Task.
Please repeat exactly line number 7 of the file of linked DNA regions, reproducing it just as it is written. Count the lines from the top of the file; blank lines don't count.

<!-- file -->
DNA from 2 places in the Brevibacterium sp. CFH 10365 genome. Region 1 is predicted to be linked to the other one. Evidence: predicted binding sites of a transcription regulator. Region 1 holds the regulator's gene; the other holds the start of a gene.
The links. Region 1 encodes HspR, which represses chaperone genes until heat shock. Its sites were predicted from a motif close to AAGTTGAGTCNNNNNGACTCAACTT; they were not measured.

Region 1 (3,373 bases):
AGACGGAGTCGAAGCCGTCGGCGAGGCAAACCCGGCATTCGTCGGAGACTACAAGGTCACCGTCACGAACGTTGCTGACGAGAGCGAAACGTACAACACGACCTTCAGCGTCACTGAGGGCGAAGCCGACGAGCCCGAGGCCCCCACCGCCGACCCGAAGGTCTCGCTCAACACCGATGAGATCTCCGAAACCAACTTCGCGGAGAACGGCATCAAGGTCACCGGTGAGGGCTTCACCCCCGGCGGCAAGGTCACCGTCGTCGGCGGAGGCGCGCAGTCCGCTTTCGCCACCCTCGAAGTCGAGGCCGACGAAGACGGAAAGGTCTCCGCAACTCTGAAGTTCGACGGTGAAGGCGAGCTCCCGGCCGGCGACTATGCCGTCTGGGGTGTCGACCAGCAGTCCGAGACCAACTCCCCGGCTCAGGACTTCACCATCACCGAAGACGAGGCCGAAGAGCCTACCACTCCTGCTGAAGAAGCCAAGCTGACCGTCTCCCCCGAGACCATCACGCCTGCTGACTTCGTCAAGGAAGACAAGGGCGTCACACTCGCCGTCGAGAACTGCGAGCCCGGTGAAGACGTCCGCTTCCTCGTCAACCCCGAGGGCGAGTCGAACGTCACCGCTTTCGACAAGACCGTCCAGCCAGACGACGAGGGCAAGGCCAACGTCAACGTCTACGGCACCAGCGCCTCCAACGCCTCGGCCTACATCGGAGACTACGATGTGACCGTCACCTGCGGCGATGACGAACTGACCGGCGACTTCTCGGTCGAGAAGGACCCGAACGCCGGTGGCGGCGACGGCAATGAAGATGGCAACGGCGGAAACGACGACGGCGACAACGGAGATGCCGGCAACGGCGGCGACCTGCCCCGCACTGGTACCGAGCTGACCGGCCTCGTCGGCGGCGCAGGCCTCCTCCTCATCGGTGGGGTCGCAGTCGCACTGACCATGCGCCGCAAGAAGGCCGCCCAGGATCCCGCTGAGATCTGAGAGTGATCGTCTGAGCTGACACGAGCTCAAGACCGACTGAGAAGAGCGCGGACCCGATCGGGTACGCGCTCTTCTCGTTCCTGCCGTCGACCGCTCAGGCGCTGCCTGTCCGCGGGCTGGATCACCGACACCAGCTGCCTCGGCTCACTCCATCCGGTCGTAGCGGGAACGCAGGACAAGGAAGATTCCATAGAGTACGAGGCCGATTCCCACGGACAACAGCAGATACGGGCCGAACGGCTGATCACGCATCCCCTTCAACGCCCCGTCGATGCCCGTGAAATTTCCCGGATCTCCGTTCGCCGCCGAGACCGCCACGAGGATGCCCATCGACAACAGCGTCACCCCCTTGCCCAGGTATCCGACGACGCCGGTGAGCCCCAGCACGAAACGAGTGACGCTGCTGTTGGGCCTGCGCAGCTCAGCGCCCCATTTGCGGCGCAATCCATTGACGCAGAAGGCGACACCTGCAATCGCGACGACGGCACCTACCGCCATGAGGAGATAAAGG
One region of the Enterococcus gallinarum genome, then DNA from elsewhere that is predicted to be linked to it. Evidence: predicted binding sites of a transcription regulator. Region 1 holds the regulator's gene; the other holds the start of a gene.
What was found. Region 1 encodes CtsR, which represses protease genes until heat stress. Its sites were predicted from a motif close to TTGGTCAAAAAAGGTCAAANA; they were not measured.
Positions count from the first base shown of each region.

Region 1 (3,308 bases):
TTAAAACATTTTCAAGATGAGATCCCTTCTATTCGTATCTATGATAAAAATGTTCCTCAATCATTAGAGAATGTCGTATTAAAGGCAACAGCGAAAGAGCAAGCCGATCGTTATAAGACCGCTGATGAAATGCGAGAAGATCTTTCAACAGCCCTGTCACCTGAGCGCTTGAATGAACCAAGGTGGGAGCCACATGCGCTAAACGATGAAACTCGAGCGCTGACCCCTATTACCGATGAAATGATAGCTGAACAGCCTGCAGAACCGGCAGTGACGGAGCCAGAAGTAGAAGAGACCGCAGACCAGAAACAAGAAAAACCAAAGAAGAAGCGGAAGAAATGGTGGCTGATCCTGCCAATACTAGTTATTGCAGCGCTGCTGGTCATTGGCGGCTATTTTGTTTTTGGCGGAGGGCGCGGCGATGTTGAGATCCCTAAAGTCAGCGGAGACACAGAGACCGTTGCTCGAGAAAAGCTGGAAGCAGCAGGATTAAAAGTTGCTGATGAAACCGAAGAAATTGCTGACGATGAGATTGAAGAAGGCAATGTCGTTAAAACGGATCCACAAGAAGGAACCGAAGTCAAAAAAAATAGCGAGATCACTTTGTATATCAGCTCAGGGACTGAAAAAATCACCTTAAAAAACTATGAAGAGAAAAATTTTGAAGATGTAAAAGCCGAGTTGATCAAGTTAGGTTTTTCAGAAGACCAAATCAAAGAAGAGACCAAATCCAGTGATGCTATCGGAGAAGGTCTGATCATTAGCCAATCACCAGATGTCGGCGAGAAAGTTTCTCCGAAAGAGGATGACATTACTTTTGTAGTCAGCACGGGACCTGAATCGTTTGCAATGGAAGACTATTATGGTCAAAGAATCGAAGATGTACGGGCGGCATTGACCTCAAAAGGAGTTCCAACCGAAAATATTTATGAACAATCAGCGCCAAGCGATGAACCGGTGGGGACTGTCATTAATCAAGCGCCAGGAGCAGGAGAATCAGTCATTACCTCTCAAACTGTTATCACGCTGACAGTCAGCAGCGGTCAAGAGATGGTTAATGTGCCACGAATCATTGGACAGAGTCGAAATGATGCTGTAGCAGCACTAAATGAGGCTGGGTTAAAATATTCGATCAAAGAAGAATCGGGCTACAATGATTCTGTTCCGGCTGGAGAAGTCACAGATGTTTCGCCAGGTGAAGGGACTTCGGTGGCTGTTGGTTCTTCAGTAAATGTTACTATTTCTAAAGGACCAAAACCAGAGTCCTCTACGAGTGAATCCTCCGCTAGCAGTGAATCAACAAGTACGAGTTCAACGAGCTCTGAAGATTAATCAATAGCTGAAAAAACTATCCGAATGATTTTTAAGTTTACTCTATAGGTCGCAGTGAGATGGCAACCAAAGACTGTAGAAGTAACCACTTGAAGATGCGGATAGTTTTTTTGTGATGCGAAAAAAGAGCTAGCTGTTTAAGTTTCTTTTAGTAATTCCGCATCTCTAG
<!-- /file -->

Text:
Positions count from the first base shown of each region.